Now emerging in his most productive state yet as a Buffalo Bill, Arthur Moats has shirked three years of flip-flopping responsibilities.
In Mike Pettine's defense, he's taken on the role of a run defender at inside linebacker this season. Under the previous coaching staff his responsibilities ran the entire linebacker gamut under coaching staffs of Buffalo's past.
"It was definitely frustrating," Moats told Buffalobills.com. "Through my time and my experience of flip-flopping positions and stuff I started to understand the schemes and the coverage."
Moats said that experience was great for his career now, as he understands the whole defense.
"I looked at it as a learning experience," Moats said. "I took it as an advantage for me, because in the long run, as in now, I'm able to understand 'Well in the SAM (strong side linebacker) this is what he's thinking about, the RUSH (linebacker) this is what he thinks about, the MIKE (middle linebacker) this is what he thinks about.' This helps me out so I know my responsibilities and where I can get help."
Drafted to the Bills in 2010, his world was only that of a pass rushing defensive end at James Madison University. He never would have predicted settling into the role he has now.
"When I was coming out, out of the 32 teams, probably 28 of them said you're probably an outside guy, probably a SAM (linebacker) because you do have that athletic ability," Moats said. "But when I came here, this was one of the teams that said we want you inside. I remember my first year, I was like 'Man I don't have a clue what I'm doing.'"
Now that he's finally settled into a routine role, his fourth season in Buffalo shows nothing but success. He's already eclipsed his tackle count for each year prior at 20 solo tackles and 39 combined tackles after finishing Week 8.
Pro Football Focus rated him third on the team for run defense — behind only Kyle Williams and Marcell Dareus — citing his total tackle count and his 13 run stops. He even has a quarterback hit on the season.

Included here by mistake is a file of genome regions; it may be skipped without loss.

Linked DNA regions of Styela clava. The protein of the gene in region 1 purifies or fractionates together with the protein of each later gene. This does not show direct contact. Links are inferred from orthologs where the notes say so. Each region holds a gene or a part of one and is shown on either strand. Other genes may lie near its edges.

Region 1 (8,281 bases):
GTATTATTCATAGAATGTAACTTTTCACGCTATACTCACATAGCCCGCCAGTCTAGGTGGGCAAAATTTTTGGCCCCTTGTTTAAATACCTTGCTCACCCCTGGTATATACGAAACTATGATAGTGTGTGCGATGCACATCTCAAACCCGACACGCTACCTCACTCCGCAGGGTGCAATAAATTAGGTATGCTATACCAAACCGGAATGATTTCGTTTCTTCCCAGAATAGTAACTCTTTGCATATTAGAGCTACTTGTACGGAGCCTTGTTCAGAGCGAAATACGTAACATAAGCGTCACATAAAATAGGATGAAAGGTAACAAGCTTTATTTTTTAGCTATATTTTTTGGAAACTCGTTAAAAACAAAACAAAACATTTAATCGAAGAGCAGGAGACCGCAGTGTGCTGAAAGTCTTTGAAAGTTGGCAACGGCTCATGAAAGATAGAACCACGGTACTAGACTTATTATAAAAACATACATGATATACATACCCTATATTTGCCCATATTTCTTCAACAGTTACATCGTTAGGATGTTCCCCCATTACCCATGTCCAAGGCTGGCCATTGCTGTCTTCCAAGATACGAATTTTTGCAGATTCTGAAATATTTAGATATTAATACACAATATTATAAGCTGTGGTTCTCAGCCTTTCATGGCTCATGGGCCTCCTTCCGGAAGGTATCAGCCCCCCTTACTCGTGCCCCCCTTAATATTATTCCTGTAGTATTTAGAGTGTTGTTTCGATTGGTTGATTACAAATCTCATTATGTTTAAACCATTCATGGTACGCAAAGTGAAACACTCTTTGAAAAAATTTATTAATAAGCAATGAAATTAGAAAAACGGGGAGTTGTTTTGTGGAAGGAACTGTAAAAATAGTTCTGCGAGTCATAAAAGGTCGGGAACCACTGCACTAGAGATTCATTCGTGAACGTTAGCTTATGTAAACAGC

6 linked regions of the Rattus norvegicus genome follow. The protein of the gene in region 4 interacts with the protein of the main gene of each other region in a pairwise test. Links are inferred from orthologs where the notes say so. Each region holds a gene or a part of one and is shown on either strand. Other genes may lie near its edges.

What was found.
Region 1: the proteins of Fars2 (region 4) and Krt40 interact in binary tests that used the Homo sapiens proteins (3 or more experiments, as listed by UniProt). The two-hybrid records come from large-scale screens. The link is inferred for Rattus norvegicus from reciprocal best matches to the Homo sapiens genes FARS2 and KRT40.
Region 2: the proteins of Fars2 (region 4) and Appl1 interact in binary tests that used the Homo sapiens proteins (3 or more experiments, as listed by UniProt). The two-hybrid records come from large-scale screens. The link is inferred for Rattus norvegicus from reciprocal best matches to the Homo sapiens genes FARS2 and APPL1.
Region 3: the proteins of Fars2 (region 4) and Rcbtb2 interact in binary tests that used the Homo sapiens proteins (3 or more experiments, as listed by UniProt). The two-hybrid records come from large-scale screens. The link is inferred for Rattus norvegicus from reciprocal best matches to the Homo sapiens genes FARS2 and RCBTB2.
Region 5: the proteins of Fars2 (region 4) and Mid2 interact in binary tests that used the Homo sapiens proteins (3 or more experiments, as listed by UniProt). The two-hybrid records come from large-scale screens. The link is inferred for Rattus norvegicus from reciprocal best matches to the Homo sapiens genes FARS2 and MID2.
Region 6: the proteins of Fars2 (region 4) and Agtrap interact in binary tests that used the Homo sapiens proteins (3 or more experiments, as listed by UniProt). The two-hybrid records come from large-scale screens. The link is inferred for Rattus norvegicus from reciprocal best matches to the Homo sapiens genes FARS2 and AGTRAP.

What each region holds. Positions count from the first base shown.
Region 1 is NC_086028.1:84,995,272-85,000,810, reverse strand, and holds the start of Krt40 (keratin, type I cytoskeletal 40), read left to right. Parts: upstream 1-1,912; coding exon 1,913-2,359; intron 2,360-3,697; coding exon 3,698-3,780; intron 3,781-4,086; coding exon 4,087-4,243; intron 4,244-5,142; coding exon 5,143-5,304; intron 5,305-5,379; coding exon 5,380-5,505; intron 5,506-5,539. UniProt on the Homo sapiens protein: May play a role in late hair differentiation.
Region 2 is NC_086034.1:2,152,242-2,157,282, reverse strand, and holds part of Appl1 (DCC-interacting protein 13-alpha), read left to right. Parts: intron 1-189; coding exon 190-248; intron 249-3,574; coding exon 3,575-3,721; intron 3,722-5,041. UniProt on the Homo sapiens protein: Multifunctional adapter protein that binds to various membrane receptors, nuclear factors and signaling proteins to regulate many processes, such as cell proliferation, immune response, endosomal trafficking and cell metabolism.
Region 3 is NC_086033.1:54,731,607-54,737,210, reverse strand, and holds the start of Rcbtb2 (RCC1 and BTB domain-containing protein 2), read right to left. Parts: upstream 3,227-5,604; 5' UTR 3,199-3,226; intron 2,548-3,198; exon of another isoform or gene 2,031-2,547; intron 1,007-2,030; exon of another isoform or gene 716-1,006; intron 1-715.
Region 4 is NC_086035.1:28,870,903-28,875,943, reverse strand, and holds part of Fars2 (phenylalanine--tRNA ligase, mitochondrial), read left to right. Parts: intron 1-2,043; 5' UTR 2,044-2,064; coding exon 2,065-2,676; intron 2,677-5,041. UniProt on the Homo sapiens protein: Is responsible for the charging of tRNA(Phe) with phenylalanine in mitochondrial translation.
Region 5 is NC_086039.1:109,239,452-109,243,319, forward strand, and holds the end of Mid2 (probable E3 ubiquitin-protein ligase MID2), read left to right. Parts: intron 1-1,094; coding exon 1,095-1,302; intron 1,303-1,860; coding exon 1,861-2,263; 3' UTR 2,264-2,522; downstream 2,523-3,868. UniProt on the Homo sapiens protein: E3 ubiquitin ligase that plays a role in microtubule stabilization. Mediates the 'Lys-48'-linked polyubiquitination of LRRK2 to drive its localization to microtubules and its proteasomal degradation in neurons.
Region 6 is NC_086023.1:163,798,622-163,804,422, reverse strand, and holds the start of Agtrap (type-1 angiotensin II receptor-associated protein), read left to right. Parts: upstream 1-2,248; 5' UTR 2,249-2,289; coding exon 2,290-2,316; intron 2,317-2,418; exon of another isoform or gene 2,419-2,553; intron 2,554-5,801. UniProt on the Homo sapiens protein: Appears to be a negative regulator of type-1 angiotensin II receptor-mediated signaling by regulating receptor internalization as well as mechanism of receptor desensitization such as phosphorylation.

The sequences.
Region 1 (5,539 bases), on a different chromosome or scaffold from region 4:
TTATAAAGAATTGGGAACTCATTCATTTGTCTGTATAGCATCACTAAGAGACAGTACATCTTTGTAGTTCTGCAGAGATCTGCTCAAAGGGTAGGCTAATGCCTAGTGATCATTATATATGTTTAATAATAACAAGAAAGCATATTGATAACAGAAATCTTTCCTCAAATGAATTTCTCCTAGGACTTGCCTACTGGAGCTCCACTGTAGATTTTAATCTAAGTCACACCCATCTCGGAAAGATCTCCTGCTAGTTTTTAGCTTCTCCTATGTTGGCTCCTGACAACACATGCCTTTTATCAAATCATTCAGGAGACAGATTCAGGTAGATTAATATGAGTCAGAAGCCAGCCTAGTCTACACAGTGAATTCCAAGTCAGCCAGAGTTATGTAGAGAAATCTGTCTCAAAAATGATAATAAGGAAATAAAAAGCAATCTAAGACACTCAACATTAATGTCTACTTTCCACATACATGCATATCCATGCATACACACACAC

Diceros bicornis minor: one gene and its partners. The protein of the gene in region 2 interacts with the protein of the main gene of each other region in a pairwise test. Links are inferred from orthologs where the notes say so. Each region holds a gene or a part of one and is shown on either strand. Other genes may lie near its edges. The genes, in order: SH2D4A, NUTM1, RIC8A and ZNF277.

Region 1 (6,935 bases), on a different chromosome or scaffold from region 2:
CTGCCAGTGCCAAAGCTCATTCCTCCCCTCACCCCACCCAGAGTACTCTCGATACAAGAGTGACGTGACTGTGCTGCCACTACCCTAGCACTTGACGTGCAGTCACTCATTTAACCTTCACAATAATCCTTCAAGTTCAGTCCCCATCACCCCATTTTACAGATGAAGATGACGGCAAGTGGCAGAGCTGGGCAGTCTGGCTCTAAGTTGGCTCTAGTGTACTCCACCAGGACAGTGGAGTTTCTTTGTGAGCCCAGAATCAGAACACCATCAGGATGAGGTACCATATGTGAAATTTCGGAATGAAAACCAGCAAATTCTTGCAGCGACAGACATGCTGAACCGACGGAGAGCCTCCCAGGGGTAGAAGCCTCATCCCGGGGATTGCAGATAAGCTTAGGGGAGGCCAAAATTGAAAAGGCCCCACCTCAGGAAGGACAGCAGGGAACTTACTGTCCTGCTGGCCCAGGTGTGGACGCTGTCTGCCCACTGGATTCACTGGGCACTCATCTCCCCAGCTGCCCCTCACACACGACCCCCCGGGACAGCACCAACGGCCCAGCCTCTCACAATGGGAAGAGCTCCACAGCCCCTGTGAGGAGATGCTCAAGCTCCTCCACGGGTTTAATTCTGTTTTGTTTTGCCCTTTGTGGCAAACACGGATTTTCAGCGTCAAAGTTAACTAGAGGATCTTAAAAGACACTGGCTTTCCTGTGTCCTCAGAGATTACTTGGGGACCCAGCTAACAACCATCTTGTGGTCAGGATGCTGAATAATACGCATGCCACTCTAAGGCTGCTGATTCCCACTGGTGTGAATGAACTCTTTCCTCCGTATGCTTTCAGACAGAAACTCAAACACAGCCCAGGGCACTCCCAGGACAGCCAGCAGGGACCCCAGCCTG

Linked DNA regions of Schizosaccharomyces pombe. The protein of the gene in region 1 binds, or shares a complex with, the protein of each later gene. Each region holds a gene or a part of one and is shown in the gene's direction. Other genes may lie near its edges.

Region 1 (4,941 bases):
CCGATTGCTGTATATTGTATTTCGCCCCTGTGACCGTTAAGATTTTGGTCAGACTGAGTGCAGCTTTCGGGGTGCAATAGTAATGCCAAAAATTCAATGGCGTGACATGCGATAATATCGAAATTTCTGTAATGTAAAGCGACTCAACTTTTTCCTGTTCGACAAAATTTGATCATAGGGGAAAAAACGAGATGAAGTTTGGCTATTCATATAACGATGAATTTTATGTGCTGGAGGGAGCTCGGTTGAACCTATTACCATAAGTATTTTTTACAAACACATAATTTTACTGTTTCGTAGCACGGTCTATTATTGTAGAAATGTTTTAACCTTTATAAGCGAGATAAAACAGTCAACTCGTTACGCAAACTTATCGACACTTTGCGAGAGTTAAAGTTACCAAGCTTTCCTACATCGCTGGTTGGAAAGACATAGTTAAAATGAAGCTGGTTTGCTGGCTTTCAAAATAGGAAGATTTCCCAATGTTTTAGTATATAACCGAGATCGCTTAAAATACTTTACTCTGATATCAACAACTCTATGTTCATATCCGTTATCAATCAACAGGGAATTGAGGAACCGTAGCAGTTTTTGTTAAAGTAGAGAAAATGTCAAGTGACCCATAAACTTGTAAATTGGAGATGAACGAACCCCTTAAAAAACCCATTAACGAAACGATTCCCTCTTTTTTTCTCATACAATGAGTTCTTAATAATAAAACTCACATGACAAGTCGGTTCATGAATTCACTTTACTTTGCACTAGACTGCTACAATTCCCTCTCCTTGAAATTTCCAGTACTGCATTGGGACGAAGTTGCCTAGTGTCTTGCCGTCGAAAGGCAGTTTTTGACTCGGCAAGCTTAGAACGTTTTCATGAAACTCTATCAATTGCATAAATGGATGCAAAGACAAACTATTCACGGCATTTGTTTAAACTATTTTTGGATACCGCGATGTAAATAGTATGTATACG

"He's very motivational," said Manny Lawson. "He's a young guy, but a lot of guys look up to him. And when it comes down to our run game, we know we can depend on Arthur coming downhill even if he's not going to make the tackle."
Teammates agreed the defense is tailored to the talent at hand.
"(Pettine) custom fit it for everybody out here. In training camp, I personally wouldn't feel comfortable with certain things," Moats said. "Every week he's adjusted it so we're all comfortable with the assignments we're asked to do."
Looking ahead, Pettine's defense will be modifying to shore up some holes in their run defense, like long runs or preventing running backs from gaining an extra one or two yards.
"The biggest thing is focusing on technique and the fundamentals of things," Moats said. "A lot of times, we'll have good initial contact on a runner. We just have to make him go down right then, and not give him that those extra yards, because that adds up."
Lawson said the defense is right there, it just has to reach its full potential.
"You have to have everybody, all 11 guys, doing their jobs and job responsibilities," he said. "Not one guy being beat. When we all win our responsibility, the run game is shut down."
Looking at reaching his own potential, Moats said mental toughness is key, but the defense will win out by their ability to predict what will happen because they've seen it on film.
"The biggest thing for me is the mental aspect of it," Moats said. "Once you get to the league, everybody is going to be strong or fast, but the thing that helps me out, and helps my defense out as well, is the fact that all of us put that time in studying."
Now having just one role to master makes that job a whole lot easier.